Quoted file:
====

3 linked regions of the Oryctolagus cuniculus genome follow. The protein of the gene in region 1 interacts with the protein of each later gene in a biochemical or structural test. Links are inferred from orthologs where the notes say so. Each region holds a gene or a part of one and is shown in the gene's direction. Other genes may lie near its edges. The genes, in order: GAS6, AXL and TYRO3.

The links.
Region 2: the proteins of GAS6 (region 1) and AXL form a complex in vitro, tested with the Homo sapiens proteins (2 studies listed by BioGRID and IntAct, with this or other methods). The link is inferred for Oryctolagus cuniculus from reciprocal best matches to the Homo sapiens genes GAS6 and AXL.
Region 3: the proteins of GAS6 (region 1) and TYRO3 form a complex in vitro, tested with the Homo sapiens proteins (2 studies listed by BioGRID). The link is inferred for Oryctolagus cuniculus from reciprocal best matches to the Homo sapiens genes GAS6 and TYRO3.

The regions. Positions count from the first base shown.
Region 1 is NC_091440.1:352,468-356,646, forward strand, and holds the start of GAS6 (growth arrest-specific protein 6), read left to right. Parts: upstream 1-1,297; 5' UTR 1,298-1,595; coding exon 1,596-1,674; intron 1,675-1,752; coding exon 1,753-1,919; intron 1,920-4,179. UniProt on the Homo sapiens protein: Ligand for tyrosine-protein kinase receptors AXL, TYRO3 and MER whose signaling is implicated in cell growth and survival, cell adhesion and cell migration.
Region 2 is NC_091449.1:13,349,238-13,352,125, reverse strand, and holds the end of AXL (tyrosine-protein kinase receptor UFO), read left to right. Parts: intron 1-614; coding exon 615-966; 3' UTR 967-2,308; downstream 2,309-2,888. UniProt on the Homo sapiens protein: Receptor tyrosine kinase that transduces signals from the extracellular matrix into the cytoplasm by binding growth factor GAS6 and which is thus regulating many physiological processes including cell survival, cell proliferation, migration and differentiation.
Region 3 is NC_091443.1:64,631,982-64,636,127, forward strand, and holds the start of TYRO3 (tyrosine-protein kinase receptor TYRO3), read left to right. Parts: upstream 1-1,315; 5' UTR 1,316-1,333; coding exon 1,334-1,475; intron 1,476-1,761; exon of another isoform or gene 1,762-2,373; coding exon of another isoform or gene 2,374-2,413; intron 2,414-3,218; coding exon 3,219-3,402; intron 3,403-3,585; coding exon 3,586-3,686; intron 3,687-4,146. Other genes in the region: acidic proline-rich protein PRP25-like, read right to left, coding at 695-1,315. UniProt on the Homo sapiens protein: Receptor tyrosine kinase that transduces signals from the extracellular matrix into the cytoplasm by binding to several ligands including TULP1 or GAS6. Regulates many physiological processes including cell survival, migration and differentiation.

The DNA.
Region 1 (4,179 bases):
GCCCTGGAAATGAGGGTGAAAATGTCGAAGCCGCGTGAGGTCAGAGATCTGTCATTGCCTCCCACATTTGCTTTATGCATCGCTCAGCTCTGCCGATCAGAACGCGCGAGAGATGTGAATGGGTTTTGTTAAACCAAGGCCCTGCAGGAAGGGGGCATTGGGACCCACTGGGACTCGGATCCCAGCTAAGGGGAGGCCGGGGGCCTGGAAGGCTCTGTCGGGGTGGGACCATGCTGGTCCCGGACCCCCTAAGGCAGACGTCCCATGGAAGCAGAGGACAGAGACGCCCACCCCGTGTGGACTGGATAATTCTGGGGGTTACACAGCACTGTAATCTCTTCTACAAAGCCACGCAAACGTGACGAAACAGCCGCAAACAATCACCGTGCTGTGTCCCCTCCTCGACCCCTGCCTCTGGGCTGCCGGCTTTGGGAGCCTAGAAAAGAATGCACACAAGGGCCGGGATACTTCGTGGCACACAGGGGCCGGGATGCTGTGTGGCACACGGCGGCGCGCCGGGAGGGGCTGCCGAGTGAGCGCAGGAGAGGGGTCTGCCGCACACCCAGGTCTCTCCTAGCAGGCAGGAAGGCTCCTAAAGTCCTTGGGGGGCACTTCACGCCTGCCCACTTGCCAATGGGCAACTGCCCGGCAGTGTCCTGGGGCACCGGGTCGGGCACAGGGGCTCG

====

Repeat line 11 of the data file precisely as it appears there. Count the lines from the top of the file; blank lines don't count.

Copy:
GCCCTGGAAATGAGGGTGAAAATGTCGAAGCCGCGTGAGGTCAGAGATCTGTCATTGCCTCCCACATTTGCTTTATGCATCGCTCAGCTCTGCCGATCAGAACGCGCGAGAGATGTGAATGGGTTTTGTTAAACCAAGGCCCTGCAGGAAGGGGGCATTGGGACCCACTGGGACTCGGATCCCAGCTAAGGGGAGGCCGGGGGCCTGGAAGGCTCTGTCGGGGTGGGACCATGCTGGTCCCGGACCCCCTAAGGCAGACGTCCCATGGAAGCAGAGGACAGAGACGCCCACCCCGTGTGGACTGGATAATTCTGGGGGTTACACAGCACTGTAATCTCTTCTACAAAGCCACGCAAACGTGACGAAACAGCCGCAAACAATCACCGTGCTGTGTCCCCTCCTCGACCCCTGCCTCTGGGCTGCCGGCTTTGGGAGCCTAGAAAAGAATGCACACAAGGGCCGGGATACTTCGTGGCACACAGGGGCCGGGATGCTGTGTGGCACACGGCGGCGCGCCGGGAGGGGCTGCCGAGTGAGCGCAGGAGAGGGGTCTGCCGCACACCCAGGTCTCTCCTAGCAGGCAGGAAGGCTCCTAAAGTCCTTGGGGGGCACTTCACGCCTGCCCACTTGCCAATGGGCAACTGCCCGGCAGTGTCCTGGGGCACCGGGTCGGGCACAGGGGCTCG